High Fidelity at the Crossroads Page 4

But . . . There's a catch to it. We have observed, unhappily, for many years that a substantial proportion of self-proclaimed audio perfectionists, who profess to be seeking audio accuracy and consider themselves qualified to judge it, have rarely if ever heard live, unamplified music. These are the people who can Ooh and Aah over a system's incredible imaging, bass tautness, and transient response, while remaining oblivious to the fact that it makes a soprano sound like a contralto and an oboe like an English horn. To them, the greatest asset of a digital playback—its ability to render musical timbres accurately—will be no asset at all. They will judge digital audio according to their preconceived misconceptions of what hi-fi ought to be, and if it doesn't measure up, it will prove to them that all of their skepticism about sampling rate, quantization, and phase shift was justified. So, that's their misfortune? Not so; it may be ours.

The musically deaf is no rare bird. Statistically, he constitutes an overwhelming majority of the so-called "serious audiophile" fraternity. His influence in terms of the dollars he spends and the proselytizing he does to further his views is significant. As the "audio expert" in his community, he can influence others who are interested in audio but less secure in their judgment of what they hear. And it is he who can determine the immediate future of digital audio, by his acceptance or rejection thereof.

As of now, it is anybody's guess which way his whimsy will lead him. But the prognosis does not look very good. There's been a lot of favorable comment published about the promise of digital, but it has nearly all appeared in the mass-circulation hi-fi magazines, whose motives for promoting anything new are, to put it mildly, suspect. This puts the serious audiophile on the defensive at the outset. If those tin-eared clods say digital is good, there's gotta be something the matter with it. Thus, the perfectionist doesn't want digital to be as good as it's cracked up to be. And if he doesn't want to be convinced, it's going to be rather hard to convince him.

So here we are, standing at the crossroads. With approval, digital could lead us closer to ultimate perfection. With disapproval, it could be rejected by the very people whose support is necessary for its ultimate public acceptance.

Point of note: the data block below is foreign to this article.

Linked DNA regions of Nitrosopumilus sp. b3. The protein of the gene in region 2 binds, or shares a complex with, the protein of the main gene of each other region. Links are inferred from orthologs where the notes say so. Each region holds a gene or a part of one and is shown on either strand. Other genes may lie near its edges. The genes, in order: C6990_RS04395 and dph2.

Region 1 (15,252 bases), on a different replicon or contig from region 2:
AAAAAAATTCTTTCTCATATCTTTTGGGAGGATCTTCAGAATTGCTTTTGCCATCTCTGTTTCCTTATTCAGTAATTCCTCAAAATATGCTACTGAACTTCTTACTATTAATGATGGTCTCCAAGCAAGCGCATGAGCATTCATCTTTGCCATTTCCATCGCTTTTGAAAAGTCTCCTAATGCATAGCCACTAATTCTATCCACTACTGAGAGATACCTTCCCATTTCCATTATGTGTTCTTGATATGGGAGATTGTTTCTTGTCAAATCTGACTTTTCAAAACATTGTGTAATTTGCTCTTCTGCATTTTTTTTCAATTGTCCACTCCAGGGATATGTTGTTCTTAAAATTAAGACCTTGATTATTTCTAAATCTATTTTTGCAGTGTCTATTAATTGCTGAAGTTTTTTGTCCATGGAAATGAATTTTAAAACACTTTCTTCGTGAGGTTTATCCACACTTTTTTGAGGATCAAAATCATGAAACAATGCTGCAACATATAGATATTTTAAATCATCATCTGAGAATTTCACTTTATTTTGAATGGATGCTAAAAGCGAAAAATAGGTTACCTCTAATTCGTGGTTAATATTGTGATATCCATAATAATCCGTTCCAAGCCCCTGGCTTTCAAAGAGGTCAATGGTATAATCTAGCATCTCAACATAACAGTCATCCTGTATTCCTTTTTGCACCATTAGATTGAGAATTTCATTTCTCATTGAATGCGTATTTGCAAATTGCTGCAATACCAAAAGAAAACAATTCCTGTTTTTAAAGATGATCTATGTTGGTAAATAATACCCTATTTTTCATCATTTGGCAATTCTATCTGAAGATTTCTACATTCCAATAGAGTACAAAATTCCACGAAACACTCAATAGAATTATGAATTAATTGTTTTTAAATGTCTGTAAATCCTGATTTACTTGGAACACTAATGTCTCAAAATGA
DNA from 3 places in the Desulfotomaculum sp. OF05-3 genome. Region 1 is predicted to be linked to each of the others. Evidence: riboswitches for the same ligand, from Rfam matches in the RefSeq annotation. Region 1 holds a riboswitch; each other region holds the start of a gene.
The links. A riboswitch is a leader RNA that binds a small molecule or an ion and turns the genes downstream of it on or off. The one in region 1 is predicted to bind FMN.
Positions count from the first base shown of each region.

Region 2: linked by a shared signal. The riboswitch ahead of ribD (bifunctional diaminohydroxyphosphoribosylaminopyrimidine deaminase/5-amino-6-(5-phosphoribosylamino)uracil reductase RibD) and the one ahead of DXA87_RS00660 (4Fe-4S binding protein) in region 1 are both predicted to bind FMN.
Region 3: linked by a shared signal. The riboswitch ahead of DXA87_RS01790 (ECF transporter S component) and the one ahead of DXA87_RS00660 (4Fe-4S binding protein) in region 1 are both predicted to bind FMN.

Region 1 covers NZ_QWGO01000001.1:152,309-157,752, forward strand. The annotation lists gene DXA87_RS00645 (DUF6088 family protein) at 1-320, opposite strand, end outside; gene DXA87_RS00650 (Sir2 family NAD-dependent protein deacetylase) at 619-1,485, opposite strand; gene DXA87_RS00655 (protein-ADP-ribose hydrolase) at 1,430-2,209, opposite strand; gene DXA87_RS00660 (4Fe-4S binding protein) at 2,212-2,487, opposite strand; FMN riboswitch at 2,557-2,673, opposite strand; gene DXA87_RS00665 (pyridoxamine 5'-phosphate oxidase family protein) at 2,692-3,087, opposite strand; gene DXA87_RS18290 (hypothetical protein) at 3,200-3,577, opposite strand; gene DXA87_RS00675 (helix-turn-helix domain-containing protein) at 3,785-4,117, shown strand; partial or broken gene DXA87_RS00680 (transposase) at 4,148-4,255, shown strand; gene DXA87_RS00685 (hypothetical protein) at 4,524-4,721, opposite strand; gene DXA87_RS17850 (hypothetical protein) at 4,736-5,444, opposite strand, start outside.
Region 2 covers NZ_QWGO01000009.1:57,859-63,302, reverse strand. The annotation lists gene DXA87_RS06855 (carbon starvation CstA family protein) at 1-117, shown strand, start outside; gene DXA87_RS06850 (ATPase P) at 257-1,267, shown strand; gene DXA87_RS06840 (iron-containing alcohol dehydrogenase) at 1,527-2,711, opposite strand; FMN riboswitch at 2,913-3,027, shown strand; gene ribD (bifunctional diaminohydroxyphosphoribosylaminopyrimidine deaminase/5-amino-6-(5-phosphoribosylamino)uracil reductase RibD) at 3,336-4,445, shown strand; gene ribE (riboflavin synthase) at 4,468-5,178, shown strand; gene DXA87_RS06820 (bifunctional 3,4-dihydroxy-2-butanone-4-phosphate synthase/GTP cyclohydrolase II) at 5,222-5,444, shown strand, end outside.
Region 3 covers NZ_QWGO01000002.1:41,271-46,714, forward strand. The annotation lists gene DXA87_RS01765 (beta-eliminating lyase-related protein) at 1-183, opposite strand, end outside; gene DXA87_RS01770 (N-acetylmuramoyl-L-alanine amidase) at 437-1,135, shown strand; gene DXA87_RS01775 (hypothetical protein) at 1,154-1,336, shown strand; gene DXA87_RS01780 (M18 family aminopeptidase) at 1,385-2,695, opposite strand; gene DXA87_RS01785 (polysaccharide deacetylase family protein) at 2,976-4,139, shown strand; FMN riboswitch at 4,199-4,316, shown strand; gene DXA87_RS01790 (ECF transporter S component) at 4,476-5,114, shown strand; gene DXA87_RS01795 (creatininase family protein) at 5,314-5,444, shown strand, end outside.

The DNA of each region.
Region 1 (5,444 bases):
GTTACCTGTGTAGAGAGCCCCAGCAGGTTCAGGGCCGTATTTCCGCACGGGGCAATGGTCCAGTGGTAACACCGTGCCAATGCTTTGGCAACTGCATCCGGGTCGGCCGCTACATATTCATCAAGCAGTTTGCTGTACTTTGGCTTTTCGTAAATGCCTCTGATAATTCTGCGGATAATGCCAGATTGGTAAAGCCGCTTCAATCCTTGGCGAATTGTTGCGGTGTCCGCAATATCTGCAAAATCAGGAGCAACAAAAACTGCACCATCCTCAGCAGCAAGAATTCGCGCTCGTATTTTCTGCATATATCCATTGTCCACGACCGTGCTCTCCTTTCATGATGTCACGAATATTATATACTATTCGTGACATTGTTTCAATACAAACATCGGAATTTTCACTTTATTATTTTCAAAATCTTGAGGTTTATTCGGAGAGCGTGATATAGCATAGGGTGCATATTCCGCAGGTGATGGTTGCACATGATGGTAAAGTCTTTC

How can we assure that digital audio will succeed where it needs to in order to survive: in the marketplace? Musically-oriented audiophiles can do their part, by trying to educate their less-perceptive bretheren in the niceties of proper tonal-structure reproduction. But the brunt of that selling job is going to have to be borne by the only "authorities" that most audiophiles trust: the underground magazines. The disoriented audiophile needs to be told which side his sonics are buttered on, and the undergrounders are in the best position to do this.

Asking for such unanimity from the underground press may seem like asking Billy Graham to endorse sin, but the fact is that most of the disagreements between the underground audio magazines have been over trivia rather than fundamentals. We have stated our case on the subject of digital. Some of the other magazines may disagree in detail, but it seems to us that they cannot possibly disagree on the fundamental issue: That digital offers greater accuracy through virtually all of the audio range than any other record/playback medium. And it is that point which needs to be hammered home, to the point of tedium if necessary, in order to give the new medium the chance it needs to forward the cause of musical fidelity.

This, then, is a call to arms—an invitation to all of our brethren in underground publishing to bury the hatchet for the time being (or at least, hide the thing behind our backs) and present a unified front in favor of digital audio. We will all stand to benefit from its acceptance as the new state of the art—all of us, that is, who are as genuinely interested in truly musical sound reproduction as we profess to be. We have guided the industry in pretty much the right direction thus far. Now, at the crossroads, we have the option of directing it even closer to the goal of accurate musical reproduction, or of demonstrating to it that fidelity isn't really what "serious audiophiles" want after all. The choice is ours.